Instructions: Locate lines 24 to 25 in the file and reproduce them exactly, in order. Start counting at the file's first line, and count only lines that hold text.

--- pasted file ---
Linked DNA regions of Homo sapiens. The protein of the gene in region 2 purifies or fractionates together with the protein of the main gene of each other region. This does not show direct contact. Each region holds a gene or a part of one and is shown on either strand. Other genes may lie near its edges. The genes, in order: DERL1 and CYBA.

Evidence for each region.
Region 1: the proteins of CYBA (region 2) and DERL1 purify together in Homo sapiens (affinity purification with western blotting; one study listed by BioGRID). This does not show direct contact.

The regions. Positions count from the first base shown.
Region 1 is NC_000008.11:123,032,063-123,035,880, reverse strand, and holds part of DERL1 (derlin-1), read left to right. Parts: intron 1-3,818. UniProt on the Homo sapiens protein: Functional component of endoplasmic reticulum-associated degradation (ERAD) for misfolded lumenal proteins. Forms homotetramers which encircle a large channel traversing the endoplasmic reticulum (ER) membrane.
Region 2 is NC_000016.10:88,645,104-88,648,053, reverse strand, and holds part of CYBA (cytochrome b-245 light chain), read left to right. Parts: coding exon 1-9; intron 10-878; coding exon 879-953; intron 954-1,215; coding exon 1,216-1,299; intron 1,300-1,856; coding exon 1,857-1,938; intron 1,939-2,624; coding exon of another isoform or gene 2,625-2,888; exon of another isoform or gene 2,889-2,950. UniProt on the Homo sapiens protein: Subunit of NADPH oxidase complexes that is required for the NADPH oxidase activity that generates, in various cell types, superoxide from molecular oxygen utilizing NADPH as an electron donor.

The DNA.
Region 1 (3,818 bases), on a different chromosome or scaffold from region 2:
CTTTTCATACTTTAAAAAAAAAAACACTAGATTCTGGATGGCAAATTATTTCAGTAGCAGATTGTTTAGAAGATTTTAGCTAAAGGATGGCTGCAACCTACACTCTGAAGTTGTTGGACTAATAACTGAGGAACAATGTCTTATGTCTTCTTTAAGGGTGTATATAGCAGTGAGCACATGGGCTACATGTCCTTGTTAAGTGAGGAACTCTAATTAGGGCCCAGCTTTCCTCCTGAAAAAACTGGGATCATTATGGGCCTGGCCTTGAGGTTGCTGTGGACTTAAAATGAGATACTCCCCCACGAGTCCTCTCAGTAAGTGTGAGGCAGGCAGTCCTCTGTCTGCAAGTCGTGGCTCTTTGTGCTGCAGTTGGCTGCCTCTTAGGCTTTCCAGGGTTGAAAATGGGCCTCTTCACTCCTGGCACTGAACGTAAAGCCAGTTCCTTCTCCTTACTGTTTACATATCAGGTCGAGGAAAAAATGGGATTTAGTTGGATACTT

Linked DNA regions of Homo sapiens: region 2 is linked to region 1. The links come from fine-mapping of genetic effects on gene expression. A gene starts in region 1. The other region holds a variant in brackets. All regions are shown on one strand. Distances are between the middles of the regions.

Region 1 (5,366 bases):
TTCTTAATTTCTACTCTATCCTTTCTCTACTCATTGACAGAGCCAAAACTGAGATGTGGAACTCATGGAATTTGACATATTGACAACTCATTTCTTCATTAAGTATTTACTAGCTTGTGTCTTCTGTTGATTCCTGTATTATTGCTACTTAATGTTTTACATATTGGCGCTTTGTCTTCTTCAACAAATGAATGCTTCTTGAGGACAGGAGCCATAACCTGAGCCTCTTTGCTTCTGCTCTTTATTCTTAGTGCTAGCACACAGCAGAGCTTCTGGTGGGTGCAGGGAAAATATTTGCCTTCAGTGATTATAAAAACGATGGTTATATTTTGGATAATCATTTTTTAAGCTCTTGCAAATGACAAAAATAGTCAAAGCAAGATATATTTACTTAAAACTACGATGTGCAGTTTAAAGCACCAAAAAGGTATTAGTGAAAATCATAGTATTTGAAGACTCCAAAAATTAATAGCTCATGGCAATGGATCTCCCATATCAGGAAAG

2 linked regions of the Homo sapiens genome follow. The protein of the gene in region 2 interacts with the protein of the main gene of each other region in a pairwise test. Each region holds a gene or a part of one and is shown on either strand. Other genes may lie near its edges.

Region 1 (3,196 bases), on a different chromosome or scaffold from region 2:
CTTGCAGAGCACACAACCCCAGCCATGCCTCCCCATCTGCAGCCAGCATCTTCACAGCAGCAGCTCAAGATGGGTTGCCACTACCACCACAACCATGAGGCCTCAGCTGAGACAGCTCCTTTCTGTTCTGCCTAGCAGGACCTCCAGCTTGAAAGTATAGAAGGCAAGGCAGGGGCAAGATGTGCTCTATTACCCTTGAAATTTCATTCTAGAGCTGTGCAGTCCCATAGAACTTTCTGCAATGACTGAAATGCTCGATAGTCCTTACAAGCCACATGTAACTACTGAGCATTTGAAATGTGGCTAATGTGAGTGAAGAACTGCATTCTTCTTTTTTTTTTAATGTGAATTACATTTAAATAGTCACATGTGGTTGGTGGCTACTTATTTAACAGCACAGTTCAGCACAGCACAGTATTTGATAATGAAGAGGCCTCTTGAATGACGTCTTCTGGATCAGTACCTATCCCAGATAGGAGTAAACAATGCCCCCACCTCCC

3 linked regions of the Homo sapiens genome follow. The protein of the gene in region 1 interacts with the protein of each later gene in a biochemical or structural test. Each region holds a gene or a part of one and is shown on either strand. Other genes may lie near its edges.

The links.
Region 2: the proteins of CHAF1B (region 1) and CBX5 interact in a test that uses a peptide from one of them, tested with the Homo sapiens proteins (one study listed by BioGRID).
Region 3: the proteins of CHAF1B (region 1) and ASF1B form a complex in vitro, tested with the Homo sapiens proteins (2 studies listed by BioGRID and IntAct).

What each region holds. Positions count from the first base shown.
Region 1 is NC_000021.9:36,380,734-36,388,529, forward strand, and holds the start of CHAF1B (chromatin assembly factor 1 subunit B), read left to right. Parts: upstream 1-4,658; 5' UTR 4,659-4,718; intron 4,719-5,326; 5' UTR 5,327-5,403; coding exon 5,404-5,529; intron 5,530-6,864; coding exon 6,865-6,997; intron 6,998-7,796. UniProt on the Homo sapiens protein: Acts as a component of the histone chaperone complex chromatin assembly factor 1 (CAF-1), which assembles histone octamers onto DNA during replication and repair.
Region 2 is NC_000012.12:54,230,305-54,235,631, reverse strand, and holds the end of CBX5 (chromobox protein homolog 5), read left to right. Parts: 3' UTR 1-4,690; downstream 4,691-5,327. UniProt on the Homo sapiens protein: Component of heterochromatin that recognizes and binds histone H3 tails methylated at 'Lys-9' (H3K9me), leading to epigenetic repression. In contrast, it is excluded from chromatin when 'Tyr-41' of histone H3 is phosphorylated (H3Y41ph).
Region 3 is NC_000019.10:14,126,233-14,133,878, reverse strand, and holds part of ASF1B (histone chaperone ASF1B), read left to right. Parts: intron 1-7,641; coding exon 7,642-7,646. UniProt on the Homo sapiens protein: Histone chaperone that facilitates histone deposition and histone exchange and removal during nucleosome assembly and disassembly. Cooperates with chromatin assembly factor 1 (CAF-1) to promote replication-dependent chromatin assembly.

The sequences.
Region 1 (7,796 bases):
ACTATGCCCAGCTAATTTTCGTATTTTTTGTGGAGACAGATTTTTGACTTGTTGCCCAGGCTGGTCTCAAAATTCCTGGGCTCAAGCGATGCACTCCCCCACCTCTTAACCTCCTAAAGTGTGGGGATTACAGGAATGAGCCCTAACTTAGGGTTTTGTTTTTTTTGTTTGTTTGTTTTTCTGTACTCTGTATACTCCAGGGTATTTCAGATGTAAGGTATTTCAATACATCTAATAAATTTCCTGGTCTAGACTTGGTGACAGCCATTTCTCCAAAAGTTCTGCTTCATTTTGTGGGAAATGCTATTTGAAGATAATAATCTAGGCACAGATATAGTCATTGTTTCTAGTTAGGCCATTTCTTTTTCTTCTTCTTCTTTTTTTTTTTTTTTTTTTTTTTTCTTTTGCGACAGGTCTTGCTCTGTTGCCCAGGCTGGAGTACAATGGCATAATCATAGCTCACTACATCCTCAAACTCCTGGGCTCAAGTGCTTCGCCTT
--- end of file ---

The sequences.
Region 1 (7,796 bases):